Standing at the intersection of Roberts Parkway and the Burke Centre Parkway, it becomes evident that crossing the street there is a risky endeavor.
Between the merging traffic from the turn lanes and the speeding cars going in all four directions, crossing can be a challenge. However, a recently approved project should help ease the risk to pedestrians.
“People should end up being more comfortable crossing that intersection [once the project is completed],” said Kevin Morse, a Burke Centre resident who lives just a few hundred feet from the intersection.
Morse has played a critical role in obtaining permit applications for the pedestrian improvements into the right hands. Since the intersection is in a Virginia Department of Transportation right-of-way, the county had to secure VDOT’s approval before proceeding with any sidewalk and crosswalk changes.
The county has had the funding in place, but VDOT kept kicking the application back for more and more changes. Finally, Morse decided to contact Sen. Ken Cuccinelli (R-37) and Del. Dave Marsden (D-41) to see if they could help.
“I didn’t realize until Mr. Morse advised my office that we had really hit a stall point,” said Cuccinelli.
EACH TIME THE APPLICATION went back to VDOT, a different set of eyes looked at it and found something new to fix. “That’s what ate up all the time,” said Marsden.
Cuccinelli said he then contacted VDOT and asked to expedite the process since it had gone back and forth for so long. After Ken Lim, the project manager from Fairfax County, arranged a sit-down with all of the parties involved, the kinks were worked out, said Marsden. VDOT then committed to Cuccinelli that it would speed up the plan’s consideration for approval, which happened Thursday, Feb. 15, said Lim.
“We feel this project has taken too long,” said Lim. “We’re doing our best. This is our priority right now.”
In the future, Marsden said he hopes similar delays in projects can be prevented by encouraging more open communication between the county and VDOT in the early stages.
“I’m not sure whether an issue can be dealt with through a policy or procedure change, or if it’s a people problem,” said Marsden. “I think the solution is to spend a little time right up front to sit down with everybody to get it all worked out.”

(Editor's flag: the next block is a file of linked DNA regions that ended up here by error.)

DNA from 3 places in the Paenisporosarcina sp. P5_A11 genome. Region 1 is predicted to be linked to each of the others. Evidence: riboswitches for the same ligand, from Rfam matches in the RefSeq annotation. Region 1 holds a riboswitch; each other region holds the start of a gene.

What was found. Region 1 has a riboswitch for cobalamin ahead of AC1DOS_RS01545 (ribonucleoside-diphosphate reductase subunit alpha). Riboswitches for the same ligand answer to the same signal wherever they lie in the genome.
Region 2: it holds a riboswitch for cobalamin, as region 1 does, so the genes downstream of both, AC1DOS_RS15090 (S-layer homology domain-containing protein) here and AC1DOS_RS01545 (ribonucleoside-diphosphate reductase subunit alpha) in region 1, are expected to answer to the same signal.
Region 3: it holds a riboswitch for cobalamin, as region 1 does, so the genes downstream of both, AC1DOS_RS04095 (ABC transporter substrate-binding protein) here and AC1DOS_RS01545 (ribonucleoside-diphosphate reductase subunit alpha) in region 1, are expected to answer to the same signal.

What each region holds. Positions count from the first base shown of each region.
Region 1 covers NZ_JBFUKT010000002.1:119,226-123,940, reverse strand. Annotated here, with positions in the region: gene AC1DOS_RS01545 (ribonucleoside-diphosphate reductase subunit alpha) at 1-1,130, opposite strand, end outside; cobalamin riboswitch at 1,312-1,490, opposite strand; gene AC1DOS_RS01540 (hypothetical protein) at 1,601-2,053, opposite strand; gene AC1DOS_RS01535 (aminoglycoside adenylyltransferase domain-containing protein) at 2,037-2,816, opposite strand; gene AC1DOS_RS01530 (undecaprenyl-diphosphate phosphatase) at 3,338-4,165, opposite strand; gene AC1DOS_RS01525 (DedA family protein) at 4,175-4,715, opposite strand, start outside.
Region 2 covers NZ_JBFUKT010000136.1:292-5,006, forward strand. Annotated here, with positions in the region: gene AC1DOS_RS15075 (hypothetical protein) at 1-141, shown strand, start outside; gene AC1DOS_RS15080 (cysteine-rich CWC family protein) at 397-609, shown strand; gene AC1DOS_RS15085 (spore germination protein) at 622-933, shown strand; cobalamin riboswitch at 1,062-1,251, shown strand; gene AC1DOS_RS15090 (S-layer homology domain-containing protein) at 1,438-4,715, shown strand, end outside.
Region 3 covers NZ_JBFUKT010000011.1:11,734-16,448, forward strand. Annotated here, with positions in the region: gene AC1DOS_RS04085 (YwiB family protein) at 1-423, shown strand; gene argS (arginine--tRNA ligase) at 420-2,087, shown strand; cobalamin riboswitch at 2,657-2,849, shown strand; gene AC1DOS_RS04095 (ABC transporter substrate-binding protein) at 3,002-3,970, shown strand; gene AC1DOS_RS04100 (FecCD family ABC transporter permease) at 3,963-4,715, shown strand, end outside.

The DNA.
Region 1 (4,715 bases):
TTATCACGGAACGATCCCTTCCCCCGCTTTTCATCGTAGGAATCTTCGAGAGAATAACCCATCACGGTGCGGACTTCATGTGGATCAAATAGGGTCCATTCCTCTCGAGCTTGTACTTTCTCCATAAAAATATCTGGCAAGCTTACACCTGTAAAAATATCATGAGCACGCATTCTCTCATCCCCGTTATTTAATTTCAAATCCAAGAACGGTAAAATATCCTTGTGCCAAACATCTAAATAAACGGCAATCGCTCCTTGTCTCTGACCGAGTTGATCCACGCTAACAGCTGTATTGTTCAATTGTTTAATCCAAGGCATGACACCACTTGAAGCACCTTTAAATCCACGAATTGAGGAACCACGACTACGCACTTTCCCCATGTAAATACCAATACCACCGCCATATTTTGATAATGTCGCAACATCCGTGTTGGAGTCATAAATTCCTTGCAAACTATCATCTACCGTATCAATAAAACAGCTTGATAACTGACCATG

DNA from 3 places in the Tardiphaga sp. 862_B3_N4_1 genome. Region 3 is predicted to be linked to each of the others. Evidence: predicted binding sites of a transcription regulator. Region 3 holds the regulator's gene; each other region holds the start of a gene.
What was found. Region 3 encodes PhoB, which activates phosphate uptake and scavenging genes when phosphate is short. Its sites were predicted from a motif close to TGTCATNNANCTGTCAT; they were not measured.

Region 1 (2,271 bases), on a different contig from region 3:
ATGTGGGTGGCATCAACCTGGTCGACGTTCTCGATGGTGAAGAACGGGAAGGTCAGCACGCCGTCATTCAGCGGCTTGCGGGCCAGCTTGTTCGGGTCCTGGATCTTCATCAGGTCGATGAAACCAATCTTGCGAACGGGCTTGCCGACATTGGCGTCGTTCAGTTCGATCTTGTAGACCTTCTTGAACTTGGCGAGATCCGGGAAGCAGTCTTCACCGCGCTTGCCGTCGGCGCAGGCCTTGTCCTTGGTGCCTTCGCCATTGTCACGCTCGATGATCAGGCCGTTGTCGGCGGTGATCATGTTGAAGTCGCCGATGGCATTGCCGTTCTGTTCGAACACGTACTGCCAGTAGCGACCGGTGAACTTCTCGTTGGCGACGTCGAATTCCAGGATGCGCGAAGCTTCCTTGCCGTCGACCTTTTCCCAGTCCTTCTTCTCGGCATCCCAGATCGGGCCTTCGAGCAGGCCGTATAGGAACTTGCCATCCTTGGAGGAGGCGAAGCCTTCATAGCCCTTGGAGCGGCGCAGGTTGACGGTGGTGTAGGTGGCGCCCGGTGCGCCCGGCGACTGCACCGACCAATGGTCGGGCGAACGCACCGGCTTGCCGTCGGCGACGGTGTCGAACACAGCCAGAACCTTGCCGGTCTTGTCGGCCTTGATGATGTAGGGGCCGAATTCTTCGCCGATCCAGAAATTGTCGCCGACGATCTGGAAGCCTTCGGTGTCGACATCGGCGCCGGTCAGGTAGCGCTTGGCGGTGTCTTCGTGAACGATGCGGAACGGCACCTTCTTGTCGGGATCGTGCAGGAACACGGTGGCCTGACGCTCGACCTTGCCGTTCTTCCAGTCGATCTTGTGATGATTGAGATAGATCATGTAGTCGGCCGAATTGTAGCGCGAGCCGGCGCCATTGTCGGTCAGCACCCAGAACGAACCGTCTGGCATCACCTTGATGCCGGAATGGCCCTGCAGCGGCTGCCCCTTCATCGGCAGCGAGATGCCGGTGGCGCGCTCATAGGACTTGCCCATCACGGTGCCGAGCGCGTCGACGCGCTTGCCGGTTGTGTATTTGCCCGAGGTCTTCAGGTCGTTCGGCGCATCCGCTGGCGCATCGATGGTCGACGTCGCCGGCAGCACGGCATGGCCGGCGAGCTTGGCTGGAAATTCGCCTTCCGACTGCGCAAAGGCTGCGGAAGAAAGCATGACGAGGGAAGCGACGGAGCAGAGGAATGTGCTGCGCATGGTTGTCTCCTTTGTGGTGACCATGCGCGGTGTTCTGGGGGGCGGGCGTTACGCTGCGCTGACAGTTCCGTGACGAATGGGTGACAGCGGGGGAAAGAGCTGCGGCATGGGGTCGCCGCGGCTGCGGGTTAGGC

AS FOR THE project itself, those involved believe that it is necessary. The Burke Centre VRE station parking garage is currently in phase two of construction, which has displaced hundreds of parking spots there. Riders are now temporarily parking at St. Mary’s Church on Sideburn Road, and at the Burke Centre Library construction site at the intersection of Freds Oak Road and the Fairfax County Parkway. The pedestrian improvements would be finished well before the garage’s estimated completion date of late summer 2008, adding some relief to the displaced spots.
Morse hopes that people will get into the routine of walking and continue to leave their cars at home, even after the garage is completed.
“This community has long sought to make itself more and more walkable,” said Cuccinelli. “You sort of have a motivated pedestrian community; when you’ve got that kind of an attitude, it’s going to work.”
The project would connect paved sidewalks to the intersection via curb-cuts. Crosswalk countdown signals have already been installed, and improvements will also be made to the foot paths leading up to the intersection from the west and the south. A new sidewalk will be paved behind the guard rail along the Burke Centre Parkway, allowing for pedestrians to walk to both the Wal-Mart shopping center and the VRE station, said Lim.
"It's always good when you can get people to take alternative forms of transportation," said Marsden.
Burke Centre’s extensive system of trails is already conducive to pedestrian traffic within the planned residential community’s five neighborhoods, but trails nearly dead-end at the intersection since it’s so dangerous to cross.
“I have ridden my bicycle through there; it’s a nightmare,” said Marsden.
He hopes the pedestrian improvements can continue, since access to nearby shopping centers are also a problem area for foot traffic. The proximity is there, but people have to get in their cars to go to the local shopping plazas. The improved access to the VRE station will hopefully start an overall trend in pedestrian improvements, he said.
“This is the last connection piece in the pedestrian puzzle that really opens up the VRE,” said Cuccinelli. “It’s obviously very important to the people who live around there.”
"I just want to make it safer for people just to do routine kind of walking, like going to the grocery store," said Marsden.